Super-Secret Ninja Endurance Training Techniques

05.22.2005 | 2:24 pm

Sorry, no humiliating photo of me for this weekend; I had to get out the door pretty early in the morning yesterday (Saturday) in order to start the trip to Florida. I’ll post a photo on Tuesday, when I get back. That should be especially humiliating, since I’ll be taking that after having eaten excessive amounts of fatty, salty food and not having worked out for several days.

So, now I’m in Florida. Strangely — to me, anyway — I’ll see almost exactly nothing of Florida while I’m here. I went straight from the airport to the hotel, will stay at the hotel for two days of meetings, then will head back to the airport. As far as I’m concerned, Fort Lauderdale, Florida is nothing but a Mariott.

On the plane, I was considering: what will I be thinking about three months from now? Ie, three months from now my ninth Leadville 100 will be 1 week in the past. It’d be nice, on that day, if I were no longer the fat cyclist — or if I were at least the less-fat cyclist. "The Chubby Cyclist," perhaps? It’d be even nicer if I got a reasonable time at this race.

So, I guess I’m going to have to start training.

Training Invisibly
Here’s the thing, though: I do not currently have time for training. I  just don’t. Last year (I still need to give a synopsis of that crazy year; I’ll get to that later) swapped around some priorities for me. I’ve got to make sure I’m at home at the right times to help my boys with their homework, read to my girls, and keep my wife sane.

But I still want to train. So here’s my plan:

  • Ride 40 miles per day, 5 days / wk. And do it without impacting my family. I’ll do this by getting up early (6:00am) and riding 30 miles in the morning, winding up at work. Sort of a secret-bonus extended dance remix of my commute. Then, after work, I’ll get home with a 10-mile ride. Every other Saturday, I’ll do a 50-mile ride at 6:00am, getting me home  in time to spend the whole day with the family. This kind of consistent riding wouldn’t be right for someone who’s really hoping to shine in their races: you’ve got to be able to do intervals, hard days, easy days, etc. But I don’t want to shine. I just don’t want to suck.
  • Lose the weight, but don’t be a pain in the butt about it. Right now my wife doesn’t need me to demand fish for dinner every night. The fact that she manages to make dinner each night while taking care of 4 kids — two of which are 3-yr-olds — is a minor miracle in itself. The key to my weight loss will be in eating reasonable amounts, and then not grazing late at night.

Oh, it’s so easy to make resolutions like this when you’re nowhere near your bike.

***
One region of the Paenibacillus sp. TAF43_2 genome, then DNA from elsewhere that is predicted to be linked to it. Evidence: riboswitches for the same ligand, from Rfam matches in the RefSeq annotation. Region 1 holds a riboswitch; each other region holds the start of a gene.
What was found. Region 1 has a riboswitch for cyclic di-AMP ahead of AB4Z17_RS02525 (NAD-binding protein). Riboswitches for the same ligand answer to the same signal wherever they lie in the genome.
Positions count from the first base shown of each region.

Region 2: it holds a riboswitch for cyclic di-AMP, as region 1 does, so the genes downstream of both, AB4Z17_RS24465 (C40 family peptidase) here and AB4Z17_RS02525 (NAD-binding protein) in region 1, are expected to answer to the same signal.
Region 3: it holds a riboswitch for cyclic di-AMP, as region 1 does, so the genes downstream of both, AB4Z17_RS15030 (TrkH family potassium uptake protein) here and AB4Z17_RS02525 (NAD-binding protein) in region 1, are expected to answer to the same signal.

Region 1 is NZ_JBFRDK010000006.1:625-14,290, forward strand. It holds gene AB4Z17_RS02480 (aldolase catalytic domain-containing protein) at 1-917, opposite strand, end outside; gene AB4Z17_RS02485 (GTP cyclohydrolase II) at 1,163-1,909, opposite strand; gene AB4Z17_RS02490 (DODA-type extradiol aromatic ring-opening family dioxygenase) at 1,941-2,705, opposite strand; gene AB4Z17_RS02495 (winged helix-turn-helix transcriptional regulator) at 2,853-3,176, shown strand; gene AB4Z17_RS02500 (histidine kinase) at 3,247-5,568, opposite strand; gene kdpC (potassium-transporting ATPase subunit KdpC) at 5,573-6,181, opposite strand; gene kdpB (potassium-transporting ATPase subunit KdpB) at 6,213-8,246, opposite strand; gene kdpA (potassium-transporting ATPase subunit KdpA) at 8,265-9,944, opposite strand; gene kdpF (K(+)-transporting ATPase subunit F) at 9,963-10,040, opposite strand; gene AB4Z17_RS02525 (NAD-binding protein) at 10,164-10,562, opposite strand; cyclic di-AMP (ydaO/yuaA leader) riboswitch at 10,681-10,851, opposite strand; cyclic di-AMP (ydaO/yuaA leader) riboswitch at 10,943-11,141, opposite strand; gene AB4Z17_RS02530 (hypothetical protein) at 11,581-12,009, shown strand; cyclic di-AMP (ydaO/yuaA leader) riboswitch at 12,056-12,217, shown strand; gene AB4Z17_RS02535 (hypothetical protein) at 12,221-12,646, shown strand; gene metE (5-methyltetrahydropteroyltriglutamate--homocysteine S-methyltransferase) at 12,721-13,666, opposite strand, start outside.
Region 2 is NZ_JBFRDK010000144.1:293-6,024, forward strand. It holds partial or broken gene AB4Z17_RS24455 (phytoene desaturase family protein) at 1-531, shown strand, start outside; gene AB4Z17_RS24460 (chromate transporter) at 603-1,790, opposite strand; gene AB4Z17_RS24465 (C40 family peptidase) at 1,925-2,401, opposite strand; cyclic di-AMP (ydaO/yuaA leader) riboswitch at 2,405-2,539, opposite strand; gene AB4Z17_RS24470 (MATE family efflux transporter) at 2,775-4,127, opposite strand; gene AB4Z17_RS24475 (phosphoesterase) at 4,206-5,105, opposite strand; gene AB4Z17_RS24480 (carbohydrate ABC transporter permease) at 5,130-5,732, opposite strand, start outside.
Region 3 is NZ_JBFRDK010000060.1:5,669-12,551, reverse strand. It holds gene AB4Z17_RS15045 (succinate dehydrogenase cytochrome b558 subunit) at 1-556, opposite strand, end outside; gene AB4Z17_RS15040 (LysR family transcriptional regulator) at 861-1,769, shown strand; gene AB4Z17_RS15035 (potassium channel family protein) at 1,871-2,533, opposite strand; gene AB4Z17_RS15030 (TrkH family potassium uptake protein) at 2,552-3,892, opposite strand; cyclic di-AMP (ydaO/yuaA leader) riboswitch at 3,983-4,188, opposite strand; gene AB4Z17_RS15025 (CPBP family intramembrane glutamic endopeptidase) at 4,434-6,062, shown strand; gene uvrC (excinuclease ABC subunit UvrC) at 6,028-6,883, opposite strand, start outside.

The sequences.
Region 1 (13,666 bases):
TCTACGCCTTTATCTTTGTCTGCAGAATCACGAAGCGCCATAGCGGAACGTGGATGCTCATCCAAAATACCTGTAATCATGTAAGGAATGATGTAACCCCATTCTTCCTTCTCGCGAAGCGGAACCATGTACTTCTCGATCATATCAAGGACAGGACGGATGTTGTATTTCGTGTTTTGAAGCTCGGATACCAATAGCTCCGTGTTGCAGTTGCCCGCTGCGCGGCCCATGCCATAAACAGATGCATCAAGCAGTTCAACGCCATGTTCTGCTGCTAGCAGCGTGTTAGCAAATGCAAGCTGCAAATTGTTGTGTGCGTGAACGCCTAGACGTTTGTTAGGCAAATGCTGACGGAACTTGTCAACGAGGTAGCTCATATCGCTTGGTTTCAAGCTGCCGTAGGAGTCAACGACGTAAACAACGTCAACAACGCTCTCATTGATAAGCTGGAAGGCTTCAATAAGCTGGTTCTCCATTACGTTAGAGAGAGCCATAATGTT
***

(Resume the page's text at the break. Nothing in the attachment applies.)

Next up: Long-promised recap of my crazy year

Today’s weight: I dunno, but would guess I’m up by at least a pound, what with all the healthy eating options at airports across the country.


  1. Comment by Unknown | 05.24.2005 | 1:02 am

    Let me play devil’s advocate. Since you successfully finished multiple Leadville 100s, you’ve obviously built up a stupendous aerobic base that most of us could only dream about. Whaever it is that allows one to do this ride annually, well…you’ve got the requisite studliness. Given this, do you believe that your performance in this year’s ‘Ville will be enhanced most by a) losing as many pounds as possible, b) riding as many training miles as possible, or c) losing a medium amount of weight while riding a medium amount of training miles?The assumption here is that you can’t do both a and b, full bore (unless you’re superman or on some whacky caffeine-ephedrine-diet coke-moles’ ears-larks’ vomit-carrot gorging-dillweed munching trip). So if you’ve got the training base miles in the bank, why not focus on dropping as much weight as possible in the remaining months, and doing just enough short, intense rides to keep the muscles tuned? Hell, you can work on losing weight 24×7, without danger of overtraining. But riding 2-3 hours a day, 5 days a week might be a tougher pill to swallow, especially if you miss a few days and then put yourself under even more pressure to play catch up.In any case, I sincerely hope you succeed.

  2. Comment by Robert | 05.24.2005 | 4:40 pm

    Sounds like a good year to do Leadville in 11 hours, but with a sprint finish. Say, that reminds me. Let’s train for next year’s STP (Seattle to Portland). 200 miles, one day or two. Say, that reminds me. We’re moving to Seattle end of June. I’ll be ready to start riding early July.

  3. Comment by Fat Cyclist | 05.24.2005 | 7:44 pm

    I hope to accomplish (a) by doing (b), and not grazing during the weekend. The thing I worry about with doing short, intense training is that it makes you fit for short, intense races. I’ve got to be good for the long haul.


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